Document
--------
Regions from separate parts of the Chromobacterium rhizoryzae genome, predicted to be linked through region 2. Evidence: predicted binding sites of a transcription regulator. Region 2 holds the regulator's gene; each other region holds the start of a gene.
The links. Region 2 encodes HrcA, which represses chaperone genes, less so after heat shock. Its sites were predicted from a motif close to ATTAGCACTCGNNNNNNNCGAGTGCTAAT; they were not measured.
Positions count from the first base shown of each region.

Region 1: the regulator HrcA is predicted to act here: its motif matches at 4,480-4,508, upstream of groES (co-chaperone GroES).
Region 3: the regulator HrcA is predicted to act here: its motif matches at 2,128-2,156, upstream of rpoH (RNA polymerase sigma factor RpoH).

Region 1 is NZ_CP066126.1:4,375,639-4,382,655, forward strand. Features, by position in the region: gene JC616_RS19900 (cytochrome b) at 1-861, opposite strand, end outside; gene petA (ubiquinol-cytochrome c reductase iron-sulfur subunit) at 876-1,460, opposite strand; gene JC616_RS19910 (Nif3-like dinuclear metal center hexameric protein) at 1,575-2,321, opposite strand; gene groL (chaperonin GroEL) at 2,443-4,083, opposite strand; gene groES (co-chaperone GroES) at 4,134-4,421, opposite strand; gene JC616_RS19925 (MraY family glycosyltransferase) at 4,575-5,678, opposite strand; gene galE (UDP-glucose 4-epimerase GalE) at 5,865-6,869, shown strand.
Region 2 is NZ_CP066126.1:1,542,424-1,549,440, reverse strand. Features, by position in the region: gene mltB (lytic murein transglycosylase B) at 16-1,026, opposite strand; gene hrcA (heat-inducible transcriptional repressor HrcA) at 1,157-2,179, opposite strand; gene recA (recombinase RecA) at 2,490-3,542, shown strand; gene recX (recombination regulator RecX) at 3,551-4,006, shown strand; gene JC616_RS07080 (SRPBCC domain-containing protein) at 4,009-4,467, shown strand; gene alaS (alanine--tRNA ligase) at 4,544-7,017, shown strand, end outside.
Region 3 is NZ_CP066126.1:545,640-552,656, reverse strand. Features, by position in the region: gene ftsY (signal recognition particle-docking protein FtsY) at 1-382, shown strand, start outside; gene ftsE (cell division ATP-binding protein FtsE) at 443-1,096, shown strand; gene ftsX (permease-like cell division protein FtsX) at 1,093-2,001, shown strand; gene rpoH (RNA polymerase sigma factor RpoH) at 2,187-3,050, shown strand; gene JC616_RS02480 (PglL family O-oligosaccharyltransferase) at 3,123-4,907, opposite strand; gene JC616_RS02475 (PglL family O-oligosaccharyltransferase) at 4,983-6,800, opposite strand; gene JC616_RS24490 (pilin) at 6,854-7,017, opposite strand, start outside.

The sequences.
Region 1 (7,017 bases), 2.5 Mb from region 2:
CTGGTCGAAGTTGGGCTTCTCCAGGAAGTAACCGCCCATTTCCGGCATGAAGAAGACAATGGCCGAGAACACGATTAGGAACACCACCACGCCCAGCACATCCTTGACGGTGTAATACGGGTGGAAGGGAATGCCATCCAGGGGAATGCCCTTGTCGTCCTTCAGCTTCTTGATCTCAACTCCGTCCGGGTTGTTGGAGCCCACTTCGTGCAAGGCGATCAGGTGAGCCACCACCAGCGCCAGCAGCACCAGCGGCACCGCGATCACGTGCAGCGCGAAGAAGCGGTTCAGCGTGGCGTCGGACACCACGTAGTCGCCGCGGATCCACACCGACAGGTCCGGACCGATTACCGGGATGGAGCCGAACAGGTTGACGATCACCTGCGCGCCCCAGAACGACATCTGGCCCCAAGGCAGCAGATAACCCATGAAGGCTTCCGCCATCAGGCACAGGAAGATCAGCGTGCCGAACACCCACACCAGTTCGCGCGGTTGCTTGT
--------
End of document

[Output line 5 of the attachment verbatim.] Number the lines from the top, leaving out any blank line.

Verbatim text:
Region 3: the regulator HrcA is predicted to act here: its motif matches at 2,128-2,156, upstream of rpoH (RNA polymerase sigma factor RpoH).